Thu
Aug 6 2009 5:20pm
Mouse Guard Roleplaying Game

Last year, Eisner award-winner David Petersen teamed up with Luke Crane, award-winning designer of the Burning Wheel roleplaying game system, to create an RPG based on Petersen’s comic Mouse Guard, about a medieval(ish) order of mouse rangers who protect their territory from the dangers of weather, predators, and other mice. Last month, the Mouse Guard Roleplaying Game won the 2009 Origins Award for best Role Playing Game and is nominated for three ENnie awards at this year’s Gen Con. With such high bona fides, I got the game book and four friends to give the game a test drive.

Like Petersen’s comic, Mouse Guard RPG seems simple at first but holds surprising depth. It is the first roleplaying game I’ve encountered (in my very limited experience) that really rewards its players for role playing rather than gaming. Mouse Guard is not a game of craps with a Lord of the Rings flavor.  Mouse Guard is a storytelling experience that happens to involve a dice game.

The game encourages players to create three-dimensional characters with complicated internal lives. Each character has an overriding Belief that guides his or her life, an immediate Goal the character wants to achieve during the play session, and a natural Instinct based on their gut reactions to their environment (basically, Super-ego, Ego, and Id), and characters are advanced by the player acting on (or occasionally acting against) these guides. Game Masters are encouraged to create quests that create conflicts internal conflicts, so that the characters’ instincts would get in the way of their goals, and the goal can only be achieved by violating the character’s overriding belief.

Players themselves are active participants in the storytelling, being rewarded for using an accent when speaking in character and encouraged to create wholecloth the NPCs they are searching for. Players even control the game in the second half of any session, using rewards they earned by handicapping themselves (with in-character traits) in the first half of a session. This allows players to move the story in whatever direction they feel necessary, but in a fashion limited enough that no one player can dominate the players’ turn.

The game also emphasizes that the characters you are playing as are small mice. Mice are very good at running away and hiding—not so much at picking up swords and running into battle. A sample combat before the session taught my test players that the solution to a rampaging snake is rarely going to be “hit it until it dies.” When they encountered a giant snapping turtle with a bad attitude in the actual session, they came up with a much cleverer, less violent solution which still involved an intense chase sequence.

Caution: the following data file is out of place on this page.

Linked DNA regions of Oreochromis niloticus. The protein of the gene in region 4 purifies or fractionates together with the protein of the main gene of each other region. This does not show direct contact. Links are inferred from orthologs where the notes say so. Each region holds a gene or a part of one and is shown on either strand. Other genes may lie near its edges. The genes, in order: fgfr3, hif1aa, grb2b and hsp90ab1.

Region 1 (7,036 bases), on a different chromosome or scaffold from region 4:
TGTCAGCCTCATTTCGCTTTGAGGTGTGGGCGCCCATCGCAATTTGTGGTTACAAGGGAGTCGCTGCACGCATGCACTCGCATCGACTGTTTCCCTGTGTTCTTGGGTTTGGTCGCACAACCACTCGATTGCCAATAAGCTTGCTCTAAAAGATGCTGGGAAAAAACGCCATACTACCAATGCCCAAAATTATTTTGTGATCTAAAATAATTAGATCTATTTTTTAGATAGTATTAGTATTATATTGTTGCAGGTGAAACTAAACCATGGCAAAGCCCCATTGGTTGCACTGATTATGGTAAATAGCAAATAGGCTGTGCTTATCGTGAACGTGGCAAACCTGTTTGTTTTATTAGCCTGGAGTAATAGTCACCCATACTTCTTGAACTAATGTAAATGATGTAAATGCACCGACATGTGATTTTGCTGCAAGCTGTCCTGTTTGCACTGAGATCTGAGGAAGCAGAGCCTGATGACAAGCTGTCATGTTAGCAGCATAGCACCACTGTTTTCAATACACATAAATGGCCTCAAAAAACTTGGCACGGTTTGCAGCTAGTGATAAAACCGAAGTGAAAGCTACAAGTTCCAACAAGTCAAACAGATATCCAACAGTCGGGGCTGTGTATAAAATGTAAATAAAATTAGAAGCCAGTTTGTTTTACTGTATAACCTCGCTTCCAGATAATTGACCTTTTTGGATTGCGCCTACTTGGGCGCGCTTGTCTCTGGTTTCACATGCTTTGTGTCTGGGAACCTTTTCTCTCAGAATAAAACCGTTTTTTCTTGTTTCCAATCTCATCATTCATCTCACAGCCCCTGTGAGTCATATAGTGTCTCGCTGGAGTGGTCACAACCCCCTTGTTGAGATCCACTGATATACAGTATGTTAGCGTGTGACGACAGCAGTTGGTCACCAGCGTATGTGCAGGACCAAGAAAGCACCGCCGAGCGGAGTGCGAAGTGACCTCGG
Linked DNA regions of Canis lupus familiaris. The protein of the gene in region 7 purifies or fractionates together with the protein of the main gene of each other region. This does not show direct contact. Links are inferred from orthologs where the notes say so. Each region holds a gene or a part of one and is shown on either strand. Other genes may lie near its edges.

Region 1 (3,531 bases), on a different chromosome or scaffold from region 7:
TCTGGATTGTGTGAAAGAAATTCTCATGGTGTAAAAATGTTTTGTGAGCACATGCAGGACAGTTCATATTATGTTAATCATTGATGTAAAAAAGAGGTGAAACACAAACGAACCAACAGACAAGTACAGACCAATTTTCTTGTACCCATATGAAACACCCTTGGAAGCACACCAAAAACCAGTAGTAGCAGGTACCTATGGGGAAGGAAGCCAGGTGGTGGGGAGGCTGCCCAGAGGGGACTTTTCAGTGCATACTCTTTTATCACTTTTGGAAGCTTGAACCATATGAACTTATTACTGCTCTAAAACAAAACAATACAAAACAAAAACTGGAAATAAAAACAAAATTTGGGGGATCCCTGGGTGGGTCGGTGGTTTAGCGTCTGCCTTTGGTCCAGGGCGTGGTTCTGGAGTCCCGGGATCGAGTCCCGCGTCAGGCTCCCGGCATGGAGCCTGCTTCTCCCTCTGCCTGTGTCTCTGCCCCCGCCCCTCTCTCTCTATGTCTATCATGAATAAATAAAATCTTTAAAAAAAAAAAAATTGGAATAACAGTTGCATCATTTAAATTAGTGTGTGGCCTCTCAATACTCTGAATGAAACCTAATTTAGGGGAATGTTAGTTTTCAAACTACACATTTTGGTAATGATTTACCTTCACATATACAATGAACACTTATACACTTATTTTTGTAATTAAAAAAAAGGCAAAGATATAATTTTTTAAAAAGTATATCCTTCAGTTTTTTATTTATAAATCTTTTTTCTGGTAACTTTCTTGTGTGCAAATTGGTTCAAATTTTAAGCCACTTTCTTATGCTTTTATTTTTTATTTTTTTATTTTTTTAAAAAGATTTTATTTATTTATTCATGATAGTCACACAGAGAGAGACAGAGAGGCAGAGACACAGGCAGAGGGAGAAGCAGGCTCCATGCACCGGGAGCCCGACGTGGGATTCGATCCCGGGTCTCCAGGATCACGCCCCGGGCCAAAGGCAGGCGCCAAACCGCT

Which brings us to the major drawback of Mouse Guard: the dice game. While the rest of is intuitive and extremely new-player friendly, the conflict resolution system is a byzantine combination of the usual dice-rolling vs. stats antics and Rock-Paper-Scissors-Glue. The two rookie players at the table felt completely lost, and even the vets were left scratching their heads (this probably wasn’t helped by their inexperienced GM screwing up the rules explanation). And the conflict system is inescapable, as it is used for every complicated encounter from battling deadly weasels to debating the local politician.

Click to enlarge!

(Click to enlarge!)

The game book itself is (unsurprisingly) gorgeous. Full of Petersen’s lush and detailed illustrations, the book resembles an illuminated manuscript and brings the medieval feel of the setting to full life. Crane writes in a casual, conversational tone that reads less like a rule book and more like someone patiently telling you about this awesome game they made up for you to play. For example, there’s Crane’s description of character death: “Losing a character sucks. First, you’re out of the game until the end of the session. Second, it just sucks!” Or his clear definition of being a GM: “it’s the GM’s job to beat the crap out of the players’ guardmice characters.”